Foodie flair, but bland Budget on Robertson’s big day

The Government promised a boring Budget, and it largely delivered - albeit with a bit of culinary flair and political insult-trading around the fringes, as Sam Sachdeva writes

With a new government comes the chance to break old traditions.

On the morning of Budget Day, Finance Minister Grant Robertson eschewed his predecessor Bill English’s traditional picture with a pre-Budget pie, instead chowing down on cheese rolls for the cameras with Prime Minister Jacinda Ardern.

While Robertson said the choice was a nod to his own background, was the Southland sushi also an attempt to encourage a subconscious association with his dour Dipton predecessor, and English’s reputation for fiscal prudence?

The Treasury provided some welcome culinary stability, having committed pre-Budget to providing free sausage rolls in the interests in New Zealand’s social and human capital (while also heading off attempted capital punishment from hangry journalists and economists).

There was some flair in the form of colour-coordinated coalition lamingtons: the red and black varieties flew off the table, leaving the lonely greens huddled together (read those tea leaves however you will).

The Budget itself was almost as bland as promised though, with Robertson titling his speech “Foundations for the Future” and focusing on consolidation rather than conspicuous spending.

Labour's side of the House - and Prime Minister Jacinda Ardern - appeared delighted with the Budget speech. Photo: Sam Sachdeva

English went down a similar track in 2009, although the causes were different: at the time he cited the impact of the global financial crisis as well as his Labour predecessors, while Robertson placed blame squarely at the feet of the National government.

Also different, argued the current Finance Minister, is the cure. His first major applause line came when he said the Government was “determined to turn the page on the ideology of individualism”.

“Our economy must be more inclusive ... a society where everyone has an equal chance to fulfil their potential, to contribute, and to live meaningful, connected, healthy and fulfilling lives.”

Sporting a red rose on his lapel and a similarly-hued tie gifted to him by Ardern, Robertson’s Budget largely stuck to faithful Red Team areas such as health, housing and education.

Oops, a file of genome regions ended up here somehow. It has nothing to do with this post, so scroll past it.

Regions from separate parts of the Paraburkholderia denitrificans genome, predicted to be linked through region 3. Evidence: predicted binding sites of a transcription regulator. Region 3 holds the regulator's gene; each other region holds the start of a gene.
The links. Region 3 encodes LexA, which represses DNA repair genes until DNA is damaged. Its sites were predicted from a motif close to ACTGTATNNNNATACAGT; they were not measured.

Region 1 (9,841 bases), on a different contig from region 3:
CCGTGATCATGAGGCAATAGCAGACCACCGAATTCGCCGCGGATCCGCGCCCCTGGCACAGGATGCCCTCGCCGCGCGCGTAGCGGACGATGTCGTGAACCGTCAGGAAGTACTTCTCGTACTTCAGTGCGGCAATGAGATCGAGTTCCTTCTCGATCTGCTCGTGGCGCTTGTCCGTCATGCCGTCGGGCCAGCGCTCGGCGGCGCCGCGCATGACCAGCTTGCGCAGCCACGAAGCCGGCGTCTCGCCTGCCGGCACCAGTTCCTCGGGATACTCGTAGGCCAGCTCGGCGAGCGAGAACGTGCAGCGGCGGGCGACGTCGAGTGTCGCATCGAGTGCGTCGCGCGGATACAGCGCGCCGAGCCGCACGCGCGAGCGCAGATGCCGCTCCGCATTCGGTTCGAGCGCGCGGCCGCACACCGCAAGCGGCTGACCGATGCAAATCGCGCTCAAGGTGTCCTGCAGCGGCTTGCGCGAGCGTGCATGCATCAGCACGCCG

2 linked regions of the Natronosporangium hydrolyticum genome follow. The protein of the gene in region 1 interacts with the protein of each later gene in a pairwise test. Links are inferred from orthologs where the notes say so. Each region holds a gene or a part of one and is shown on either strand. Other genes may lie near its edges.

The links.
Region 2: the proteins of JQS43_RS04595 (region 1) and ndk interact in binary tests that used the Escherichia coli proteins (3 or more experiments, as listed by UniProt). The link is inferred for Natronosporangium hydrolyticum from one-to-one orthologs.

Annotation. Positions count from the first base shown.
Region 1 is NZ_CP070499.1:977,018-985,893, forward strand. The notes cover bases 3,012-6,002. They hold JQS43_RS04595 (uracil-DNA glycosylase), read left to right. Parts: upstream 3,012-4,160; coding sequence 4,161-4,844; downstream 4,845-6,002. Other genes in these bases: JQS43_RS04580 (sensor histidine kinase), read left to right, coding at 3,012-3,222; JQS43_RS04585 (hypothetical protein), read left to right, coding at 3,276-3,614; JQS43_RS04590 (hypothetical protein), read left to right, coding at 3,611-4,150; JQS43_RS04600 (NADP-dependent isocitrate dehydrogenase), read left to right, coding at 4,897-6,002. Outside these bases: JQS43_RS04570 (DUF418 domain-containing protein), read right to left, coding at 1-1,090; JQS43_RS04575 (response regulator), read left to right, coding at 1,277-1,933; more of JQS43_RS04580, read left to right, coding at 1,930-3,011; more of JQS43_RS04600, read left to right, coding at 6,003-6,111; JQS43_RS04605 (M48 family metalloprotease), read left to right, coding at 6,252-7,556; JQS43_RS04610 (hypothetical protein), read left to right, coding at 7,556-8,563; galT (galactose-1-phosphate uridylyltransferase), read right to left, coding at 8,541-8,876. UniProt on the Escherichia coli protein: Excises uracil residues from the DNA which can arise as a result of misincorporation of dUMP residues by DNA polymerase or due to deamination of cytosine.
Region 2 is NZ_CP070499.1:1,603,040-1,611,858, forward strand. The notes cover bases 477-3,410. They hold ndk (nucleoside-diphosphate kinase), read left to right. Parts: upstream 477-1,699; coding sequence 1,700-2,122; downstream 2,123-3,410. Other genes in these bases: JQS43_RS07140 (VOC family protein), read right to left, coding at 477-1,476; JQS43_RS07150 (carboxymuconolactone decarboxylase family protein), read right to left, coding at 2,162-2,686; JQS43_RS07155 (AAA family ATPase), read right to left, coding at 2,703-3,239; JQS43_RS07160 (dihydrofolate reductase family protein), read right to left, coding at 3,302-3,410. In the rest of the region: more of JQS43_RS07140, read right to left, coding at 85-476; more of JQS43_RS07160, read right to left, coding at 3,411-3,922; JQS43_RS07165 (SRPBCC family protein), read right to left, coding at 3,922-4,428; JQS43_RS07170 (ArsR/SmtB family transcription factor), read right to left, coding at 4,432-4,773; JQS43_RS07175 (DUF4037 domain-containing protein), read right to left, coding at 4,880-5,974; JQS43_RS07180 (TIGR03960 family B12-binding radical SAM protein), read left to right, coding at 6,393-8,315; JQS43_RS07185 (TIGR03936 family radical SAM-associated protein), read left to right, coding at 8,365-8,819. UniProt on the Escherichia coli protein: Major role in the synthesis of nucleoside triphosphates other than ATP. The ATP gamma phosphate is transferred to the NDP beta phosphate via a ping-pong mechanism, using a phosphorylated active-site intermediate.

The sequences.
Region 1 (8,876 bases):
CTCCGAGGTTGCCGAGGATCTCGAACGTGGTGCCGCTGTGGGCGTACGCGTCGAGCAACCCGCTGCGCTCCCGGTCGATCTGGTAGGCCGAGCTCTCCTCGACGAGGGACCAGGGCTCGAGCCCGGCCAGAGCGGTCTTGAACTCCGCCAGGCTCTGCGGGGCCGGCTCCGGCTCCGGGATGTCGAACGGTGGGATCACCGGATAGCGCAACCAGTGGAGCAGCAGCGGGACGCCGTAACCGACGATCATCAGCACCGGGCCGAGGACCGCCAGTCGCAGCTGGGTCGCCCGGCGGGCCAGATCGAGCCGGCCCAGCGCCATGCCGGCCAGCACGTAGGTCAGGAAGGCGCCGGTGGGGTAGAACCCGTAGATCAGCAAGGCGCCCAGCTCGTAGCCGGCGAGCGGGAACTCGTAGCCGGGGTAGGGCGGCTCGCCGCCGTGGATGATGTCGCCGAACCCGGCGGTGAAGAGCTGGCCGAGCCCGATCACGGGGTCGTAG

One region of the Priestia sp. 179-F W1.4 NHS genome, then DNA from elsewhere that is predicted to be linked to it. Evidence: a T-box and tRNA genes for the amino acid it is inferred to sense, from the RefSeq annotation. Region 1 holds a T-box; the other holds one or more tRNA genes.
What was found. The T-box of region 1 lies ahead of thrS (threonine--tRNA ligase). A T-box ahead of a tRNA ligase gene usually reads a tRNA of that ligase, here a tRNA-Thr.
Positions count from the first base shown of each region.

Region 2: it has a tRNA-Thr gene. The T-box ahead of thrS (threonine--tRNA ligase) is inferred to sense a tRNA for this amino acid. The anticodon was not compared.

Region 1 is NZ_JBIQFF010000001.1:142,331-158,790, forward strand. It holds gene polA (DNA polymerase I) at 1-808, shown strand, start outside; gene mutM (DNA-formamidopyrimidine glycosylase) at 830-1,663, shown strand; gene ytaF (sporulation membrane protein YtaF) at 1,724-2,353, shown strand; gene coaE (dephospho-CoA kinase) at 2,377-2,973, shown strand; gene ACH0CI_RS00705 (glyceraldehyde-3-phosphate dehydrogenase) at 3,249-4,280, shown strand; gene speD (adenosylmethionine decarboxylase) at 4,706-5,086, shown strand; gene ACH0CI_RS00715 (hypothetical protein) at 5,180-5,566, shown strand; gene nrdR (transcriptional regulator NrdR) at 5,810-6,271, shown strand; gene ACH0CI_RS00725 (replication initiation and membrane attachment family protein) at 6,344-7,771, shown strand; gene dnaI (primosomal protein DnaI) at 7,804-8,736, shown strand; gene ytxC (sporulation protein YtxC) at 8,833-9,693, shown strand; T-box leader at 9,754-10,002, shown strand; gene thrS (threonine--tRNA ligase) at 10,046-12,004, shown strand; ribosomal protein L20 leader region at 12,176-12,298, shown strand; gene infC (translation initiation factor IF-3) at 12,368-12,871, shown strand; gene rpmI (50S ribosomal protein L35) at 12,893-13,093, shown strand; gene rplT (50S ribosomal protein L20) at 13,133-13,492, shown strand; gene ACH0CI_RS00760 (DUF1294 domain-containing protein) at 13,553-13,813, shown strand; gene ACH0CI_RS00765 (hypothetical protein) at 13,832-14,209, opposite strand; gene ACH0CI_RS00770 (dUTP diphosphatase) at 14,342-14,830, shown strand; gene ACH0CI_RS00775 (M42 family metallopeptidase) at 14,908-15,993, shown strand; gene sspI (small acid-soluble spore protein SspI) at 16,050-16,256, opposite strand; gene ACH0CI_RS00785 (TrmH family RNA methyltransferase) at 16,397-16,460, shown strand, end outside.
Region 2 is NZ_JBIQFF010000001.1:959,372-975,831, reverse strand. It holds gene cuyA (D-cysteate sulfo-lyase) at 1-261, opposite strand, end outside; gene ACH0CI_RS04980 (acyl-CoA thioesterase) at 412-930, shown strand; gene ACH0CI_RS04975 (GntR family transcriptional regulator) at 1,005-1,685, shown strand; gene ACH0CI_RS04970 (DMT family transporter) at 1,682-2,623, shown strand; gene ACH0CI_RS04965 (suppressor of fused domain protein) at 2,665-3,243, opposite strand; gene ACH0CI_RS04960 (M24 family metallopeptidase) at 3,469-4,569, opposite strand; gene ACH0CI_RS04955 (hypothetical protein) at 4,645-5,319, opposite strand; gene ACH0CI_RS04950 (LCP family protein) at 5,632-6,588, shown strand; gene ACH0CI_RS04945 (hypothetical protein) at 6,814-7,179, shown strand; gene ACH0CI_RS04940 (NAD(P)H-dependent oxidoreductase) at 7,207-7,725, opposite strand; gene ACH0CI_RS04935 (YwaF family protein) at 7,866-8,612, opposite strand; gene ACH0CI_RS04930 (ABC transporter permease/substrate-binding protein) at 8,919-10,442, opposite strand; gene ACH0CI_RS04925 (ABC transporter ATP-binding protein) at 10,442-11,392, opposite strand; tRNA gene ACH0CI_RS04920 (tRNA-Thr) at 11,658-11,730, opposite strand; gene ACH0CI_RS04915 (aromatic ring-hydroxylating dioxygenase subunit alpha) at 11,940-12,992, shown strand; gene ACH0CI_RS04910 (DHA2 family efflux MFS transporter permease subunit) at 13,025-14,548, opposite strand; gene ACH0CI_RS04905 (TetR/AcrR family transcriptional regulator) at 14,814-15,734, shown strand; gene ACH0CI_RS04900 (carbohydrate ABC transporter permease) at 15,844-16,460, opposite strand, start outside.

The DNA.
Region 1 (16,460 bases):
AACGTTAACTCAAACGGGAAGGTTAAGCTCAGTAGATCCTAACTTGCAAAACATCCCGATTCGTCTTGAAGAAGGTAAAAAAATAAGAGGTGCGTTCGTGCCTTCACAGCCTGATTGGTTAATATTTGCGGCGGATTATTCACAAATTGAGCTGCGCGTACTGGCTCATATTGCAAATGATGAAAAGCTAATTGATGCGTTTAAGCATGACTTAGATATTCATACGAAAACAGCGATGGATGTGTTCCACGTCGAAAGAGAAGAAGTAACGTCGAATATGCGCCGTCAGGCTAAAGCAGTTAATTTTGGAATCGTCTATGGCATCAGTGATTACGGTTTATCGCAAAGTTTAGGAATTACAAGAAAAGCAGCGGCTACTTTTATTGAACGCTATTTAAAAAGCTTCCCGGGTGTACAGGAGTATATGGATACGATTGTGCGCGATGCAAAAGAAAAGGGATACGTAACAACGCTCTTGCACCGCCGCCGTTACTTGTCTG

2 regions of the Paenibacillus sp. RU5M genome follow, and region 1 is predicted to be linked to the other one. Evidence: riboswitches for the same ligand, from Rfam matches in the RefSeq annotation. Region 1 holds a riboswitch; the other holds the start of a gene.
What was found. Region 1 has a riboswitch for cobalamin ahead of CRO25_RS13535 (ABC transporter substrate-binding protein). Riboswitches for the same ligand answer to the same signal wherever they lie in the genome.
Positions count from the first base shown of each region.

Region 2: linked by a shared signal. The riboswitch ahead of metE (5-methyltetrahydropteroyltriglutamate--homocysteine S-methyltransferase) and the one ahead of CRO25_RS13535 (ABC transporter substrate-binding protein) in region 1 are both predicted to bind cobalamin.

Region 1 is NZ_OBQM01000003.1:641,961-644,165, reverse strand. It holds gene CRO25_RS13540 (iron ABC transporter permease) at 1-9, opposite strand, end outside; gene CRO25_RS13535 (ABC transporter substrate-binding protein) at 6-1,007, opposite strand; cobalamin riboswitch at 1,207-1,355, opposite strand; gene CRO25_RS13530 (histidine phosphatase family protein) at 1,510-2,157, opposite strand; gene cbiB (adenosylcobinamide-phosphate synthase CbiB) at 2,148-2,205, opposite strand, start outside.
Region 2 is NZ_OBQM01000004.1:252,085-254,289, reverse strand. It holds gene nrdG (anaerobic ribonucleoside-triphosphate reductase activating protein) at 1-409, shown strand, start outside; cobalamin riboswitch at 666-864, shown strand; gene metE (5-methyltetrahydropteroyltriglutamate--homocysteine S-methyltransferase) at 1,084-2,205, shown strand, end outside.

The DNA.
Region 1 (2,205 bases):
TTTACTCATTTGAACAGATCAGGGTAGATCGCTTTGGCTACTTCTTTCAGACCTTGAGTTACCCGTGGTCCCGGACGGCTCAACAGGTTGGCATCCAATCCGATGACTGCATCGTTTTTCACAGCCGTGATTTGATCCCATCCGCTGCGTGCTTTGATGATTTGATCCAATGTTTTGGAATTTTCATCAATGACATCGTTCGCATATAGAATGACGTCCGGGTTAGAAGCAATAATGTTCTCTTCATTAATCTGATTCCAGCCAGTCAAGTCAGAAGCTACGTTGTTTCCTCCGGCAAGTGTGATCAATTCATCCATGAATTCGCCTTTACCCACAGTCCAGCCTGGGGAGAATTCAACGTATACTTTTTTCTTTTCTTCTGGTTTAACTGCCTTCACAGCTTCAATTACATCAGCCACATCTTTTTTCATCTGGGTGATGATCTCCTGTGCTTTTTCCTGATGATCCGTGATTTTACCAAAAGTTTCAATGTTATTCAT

As Newsroom ’s Bernard Hickey has already pointed out, he actually had more room to move, but there’s no harm in a left-wing government appearing fiscally prudent.

Given National’s repeated attacks on former Labour leader Andrew Little as “Angry Andy”, it was a little surprising new leader Simon Bridges opted to go down the “Shouty Simon” route in response.

National leader Simon Bridges pulled no punches in his response to the Government's Budget. Photo: Sam Sachdeva.

Yet he was all fire and fury, panning a “tax and spend ... borrow and hope Budget” and the Government’s “special form of incompetence”.

Waving around Budget papers as he berated the failure to fund a new prison or a Dunedin hospital, he accused the Government of squeezing “a squeezed middle” hard.

“Everything we did was about making the boat go faster, and they've pulled anchor.”

It was a high-energy speech to say the least, and one that received cheers from National and a double thumbs-up from Judith Collins.

Rising to address what she termed “the Leader of the Opposition’s 19 minutes and 30 seconds of shouting”, Ardern praised Robertson for considering the story behind every single dollar.

“No decision was ever flippant or less important than the other. Each was considered, it was prioritised, and it was balanced to form some firm foundations for the future.”

Saying she wanted her child to look back decades from now and praise the Government “rather than deciding to change their name”, Ardern won rousing applause from her MPs when pledging to move beyond the status quo.

“I would rather be a Prime Minister that tried and missed, than a Prime Minister that never tried at all and conceded before we picked up a hammer.”

“This is a Budget for every Kiwi - and every takahe and every kaka and every kereru.”

As for Ardern’s coalition partners, both New Zealand First and the Greens had cause to be happy, albeit the former more than the latter.

With a foreign aid boost, further money for the Provincial Growth Fund, and funding for more police officers in the bag, Deputy Prime Minister Winston Peters was content to take on National’s interjecting backbenchers and offer an ill-advised and minimally applauded promise to “make New Zealand great again”.

Green Party co-leader and Climate Change Minister James Shaw, whose parliamentary quips have tended to fall flat in the past, managed to get a good joke in when talking about increased conservation and environment funding.

“This is a Budget for every Kiwi - and every takahe and every kaka and every kereru.”

Ultimately though, the day was about Robertson, and the big hug he received from Ardern after his speech seemed vindication enough - even if there is a long way yet for the Government to travel.

Tip for next year: maybe leave the green lamingtons off the menu.

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